The Republican Housing Platform

photo by DonkeyHotey

The Republican Party adopted its platform earlier this week.  The short housing platform is worth reading in its entirety:

Responsible Homeownership and Rental Opportunities

Homeownership expands personal liberty, builds communities, and helps Americans create wealth. “The American Dream” is not a stale slogan. It is the lived reality that expresses the aspirations of all our people. It means a decent place to live, a safe place to raise kids, a welcoming place to retire. It bespeaks the quiet pride of those who work hard to shelter their family and, in the process, create caring neighborhoods.

The Great Recession devastated the housing market. U.S. taxpayers paid billions to rescue Freddie Mac and Fannie Mae, the latter managed and controlled by senior officials from the Carter and Clinton Administrations, and to cover the losses of the poorly-managed Federal Housing Administration. Millions lost their homes, millions more lost value in their homes.

More than six million households had to move from homeownership to renting. Rental costs escalated so that today nearly 12 million families spend more than 50 percent of their incomes just on rent. The national homeownership rate has sharply fallen and the rate for minority households and young adults has plummeted. So many remain unemployed or underemployed, and for the lucky ones with jobs, rising rents make it harder to save for a mortgage.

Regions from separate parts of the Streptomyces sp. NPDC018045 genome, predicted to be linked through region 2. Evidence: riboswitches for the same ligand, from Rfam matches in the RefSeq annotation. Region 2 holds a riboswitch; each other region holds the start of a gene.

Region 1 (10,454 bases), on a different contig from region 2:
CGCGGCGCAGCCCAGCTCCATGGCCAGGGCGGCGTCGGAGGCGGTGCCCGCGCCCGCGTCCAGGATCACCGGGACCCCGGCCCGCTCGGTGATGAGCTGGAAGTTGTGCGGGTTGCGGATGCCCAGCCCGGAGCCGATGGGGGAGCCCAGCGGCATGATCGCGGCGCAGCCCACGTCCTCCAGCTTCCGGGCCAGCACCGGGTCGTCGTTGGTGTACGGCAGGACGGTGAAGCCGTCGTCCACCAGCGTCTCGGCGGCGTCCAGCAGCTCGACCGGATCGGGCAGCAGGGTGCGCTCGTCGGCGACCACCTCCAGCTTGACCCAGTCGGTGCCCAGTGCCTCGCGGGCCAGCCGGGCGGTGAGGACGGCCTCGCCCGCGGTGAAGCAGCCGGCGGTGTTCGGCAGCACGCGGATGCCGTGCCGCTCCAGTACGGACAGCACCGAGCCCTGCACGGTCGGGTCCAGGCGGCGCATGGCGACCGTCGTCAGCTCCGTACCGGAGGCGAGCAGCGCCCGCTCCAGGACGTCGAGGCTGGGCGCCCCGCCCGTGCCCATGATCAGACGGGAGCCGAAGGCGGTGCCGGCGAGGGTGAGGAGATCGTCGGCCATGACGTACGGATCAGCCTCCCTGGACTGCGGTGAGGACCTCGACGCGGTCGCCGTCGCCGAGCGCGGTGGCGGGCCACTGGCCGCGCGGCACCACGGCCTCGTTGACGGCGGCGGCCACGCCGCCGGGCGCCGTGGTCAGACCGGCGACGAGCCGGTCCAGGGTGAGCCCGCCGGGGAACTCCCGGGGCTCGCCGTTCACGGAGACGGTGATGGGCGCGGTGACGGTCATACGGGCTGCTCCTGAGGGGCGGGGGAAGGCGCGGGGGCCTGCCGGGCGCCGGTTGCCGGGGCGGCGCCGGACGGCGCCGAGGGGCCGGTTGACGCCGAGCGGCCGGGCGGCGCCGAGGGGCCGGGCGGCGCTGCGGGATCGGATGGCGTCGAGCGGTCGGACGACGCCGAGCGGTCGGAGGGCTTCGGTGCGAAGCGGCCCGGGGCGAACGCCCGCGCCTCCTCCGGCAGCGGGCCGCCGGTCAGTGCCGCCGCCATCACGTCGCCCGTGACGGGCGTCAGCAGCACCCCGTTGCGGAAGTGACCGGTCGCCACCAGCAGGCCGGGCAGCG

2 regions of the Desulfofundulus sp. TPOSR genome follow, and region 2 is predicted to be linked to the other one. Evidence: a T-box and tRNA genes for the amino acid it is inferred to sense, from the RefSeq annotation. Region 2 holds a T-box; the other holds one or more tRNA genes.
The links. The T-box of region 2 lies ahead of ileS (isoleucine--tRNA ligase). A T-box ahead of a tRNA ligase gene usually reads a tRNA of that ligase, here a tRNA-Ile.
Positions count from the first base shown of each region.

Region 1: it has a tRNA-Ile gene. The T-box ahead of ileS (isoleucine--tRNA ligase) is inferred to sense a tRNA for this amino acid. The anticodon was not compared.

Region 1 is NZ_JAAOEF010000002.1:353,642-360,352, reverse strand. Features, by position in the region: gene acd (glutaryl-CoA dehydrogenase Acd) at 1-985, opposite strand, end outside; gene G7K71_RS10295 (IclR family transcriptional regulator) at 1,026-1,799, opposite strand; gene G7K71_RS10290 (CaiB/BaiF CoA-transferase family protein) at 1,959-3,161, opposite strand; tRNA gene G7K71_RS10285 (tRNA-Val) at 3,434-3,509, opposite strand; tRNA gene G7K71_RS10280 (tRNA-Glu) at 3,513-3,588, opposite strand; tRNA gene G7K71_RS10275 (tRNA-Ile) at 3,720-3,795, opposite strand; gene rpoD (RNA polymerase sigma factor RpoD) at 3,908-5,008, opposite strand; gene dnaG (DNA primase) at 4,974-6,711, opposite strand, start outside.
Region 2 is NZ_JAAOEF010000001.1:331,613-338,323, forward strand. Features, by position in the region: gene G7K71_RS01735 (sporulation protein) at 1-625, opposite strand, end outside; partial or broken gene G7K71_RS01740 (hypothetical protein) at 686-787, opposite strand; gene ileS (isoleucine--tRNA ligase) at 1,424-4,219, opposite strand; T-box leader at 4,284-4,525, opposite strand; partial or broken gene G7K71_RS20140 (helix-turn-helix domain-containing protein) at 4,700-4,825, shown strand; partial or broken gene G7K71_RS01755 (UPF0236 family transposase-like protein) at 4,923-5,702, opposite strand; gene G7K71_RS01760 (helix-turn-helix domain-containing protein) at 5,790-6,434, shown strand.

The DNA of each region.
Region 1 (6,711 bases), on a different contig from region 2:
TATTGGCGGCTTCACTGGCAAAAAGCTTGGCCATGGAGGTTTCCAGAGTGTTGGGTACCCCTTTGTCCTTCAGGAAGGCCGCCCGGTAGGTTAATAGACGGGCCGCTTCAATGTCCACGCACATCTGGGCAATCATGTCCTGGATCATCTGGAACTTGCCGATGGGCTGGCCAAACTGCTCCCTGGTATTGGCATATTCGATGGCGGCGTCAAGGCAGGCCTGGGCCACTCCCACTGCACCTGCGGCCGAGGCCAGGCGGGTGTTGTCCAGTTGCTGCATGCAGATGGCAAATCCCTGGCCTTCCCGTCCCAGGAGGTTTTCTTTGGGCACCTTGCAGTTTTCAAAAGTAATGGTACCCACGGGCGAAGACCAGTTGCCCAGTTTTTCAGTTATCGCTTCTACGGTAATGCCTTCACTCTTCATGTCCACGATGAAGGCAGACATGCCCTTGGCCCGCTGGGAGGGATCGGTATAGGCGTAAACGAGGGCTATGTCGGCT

There is a growing sense that our national standard of living will never be as high as it was in the past. We understand that pessimism but do not share it, for we believe that sound public policies can restore growth to our economy, vigor to the housing market, and hope to those who are now on the margins of prosperity.

Our goal is to advance responsible homeownership while guarding against the abuses that led to the housing collapse. We must scale back the federal role in the housing market, promote responsibility on the part of borrowers and lenders, and avoid future taxpayer bailouts. Reforms should provide clear and prudent underwriting standards and guidelines on predatory lending and acceptable lending practices. Compliance with regulatory standards should constitute a legal safe harbor to guard against opportunistic litigation by trial lawyers.

We call for a comprehensive review of federal regulations, especially those dealing with the environment, that make it harder and more costly for Americans to rent, buy, or sell homes.

For nine years, Fannie Mae and Freddie Mac have been in conservatorship and the current Administration and Democrats have prevented any effort to reform them. Their corrupt business model lets shareholders and executives reap huge profits while the taxpayers cover all loses. The utility of both agencies should be reconsidered as a Republican administration clears away the jumble of subsidies and controls that complicate and distort home-buying.

The Federal Housing Administration, which provides taxpayer-backed guarantees in the mortgage market, should no longer support high-income individuals, and the public should not be financially exposed by risks taken by FHA officials. We will end the government mandates that required Fannie Mae, Freddie Mac, and federally-insured banks to satisfy lending quotas to specific groups. Discrimination should have no place in the mortgage industry.